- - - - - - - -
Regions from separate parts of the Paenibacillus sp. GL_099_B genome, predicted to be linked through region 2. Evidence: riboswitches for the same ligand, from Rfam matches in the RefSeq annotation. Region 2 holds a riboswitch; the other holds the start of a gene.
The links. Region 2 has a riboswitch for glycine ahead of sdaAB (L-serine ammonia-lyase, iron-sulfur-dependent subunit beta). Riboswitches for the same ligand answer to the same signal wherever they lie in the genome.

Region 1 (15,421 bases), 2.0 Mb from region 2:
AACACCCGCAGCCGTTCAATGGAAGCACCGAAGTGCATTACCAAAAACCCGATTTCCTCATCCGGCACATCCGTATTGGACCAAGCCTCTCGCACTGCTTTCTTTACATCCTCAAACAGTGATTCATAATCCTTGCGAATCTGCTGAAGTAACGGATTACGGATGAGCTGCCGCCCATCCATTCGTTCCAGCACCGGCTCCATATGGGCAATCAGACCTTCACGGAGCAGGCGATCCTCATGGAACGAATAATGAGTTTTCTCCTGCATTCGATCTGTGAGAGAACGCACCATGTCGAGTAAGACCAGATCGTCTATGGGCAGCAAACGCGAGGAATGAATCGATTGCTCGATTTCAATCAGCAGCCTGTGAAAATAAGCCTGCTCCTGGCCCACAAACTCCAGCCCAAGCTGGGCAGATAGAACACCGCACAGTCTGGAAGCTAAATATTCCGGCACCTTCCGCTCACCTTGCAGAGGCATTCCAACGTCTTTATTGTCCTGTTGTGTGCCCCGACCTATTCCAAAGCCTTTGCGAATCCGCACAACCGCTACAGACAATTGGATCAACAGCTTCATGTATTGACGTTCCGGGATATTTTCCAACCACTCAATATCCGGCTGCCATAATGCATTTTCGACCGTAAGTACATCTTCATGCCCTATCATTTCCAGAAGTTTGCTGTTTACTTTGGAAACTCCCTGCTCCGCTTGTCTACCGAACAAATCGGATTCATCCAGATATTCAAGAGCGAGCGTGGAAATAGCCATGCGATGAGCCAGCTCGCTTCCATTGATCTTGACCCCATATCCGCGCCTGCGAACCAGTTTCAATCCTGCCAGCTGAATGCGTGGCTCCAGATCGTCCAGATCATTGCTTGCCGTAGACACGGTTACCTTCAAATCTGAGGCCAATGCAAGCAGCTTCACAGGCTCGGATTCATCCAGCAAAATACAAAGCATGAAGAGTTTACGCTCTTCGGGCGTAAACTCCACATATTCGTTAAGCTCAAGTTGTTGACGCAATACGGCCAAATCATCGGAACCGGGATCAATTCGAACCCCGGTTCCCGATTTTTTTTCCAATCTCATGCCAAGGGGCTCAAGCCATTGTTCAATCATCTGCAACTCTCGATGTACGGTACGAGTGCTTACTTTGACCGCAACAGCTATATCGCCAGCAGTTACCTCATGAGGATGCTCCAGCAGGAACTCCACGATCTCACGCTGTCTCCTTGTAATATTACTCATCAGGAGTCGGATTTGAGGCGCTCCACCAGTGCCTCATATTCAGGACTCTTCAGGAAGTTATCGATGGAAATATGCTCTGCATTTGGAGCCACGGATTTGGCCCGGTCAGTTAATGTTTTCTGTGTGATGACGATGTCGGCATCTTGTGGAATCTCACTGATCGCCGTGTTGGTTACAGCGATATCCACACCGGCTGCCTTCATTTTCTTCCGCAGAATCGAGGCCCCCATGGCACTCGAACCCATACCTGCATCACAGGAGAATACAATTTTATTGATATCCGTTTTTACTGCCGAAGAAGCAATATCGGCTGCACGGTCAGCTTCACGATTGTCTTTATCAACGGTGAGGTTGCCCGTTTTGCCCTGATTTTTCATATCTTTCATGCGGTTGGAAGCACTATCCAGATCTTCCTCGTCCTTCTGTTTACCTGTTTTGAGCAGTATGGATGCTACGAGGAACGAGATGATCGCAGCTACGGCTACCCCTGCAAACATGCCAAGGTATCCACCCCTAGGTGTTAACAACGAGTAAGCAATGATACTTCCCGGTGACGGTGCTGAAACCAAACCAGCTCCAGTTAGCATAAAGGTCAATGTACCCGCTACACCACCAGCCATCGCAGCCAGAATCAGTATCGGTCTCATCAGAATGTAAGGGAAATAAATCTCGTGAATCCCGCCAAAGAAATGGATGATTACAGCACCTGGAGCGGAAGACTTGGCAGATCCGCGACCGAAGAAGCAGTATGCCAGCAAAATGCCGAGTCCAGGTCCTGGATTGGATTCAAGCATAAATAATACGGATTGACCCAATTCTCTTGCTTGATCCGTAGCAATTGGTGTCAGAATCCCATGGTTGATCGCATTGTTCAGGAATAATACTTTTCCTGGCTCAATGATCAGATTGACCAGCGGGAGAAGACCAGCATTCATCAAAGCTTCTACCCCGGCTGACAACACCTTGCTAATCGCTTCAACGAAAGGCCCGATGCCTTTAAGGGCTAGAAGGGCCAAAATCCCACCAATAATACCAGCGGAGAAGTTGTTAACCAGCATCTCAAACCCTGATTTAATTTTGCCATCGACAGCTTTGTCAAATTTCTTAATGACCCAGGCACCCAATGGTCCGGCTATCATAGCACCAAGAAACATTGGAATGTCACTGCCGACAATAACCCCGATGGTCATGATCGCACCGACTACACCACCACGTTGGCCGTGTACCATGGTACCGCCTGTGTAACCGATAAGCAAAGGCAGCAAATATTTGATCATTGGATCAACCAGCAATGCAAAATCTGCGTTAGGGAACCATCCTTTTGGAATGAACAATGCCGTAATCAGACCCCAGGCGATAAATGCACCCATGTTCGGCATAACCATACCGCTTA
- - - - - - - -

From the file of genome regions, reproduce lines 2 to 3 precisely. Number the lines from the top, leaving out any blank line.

The links. Region 2 has a riboswitch for glycine ahead of sdaAB (L-serine ammonia-lyase, iron-sulfur-dependent subunit beta). Riboswitches for the same ligand answer to the same signal wherever they lie in the genome.

Region 1 (15,421 bases), 2.0 Mb from region 2: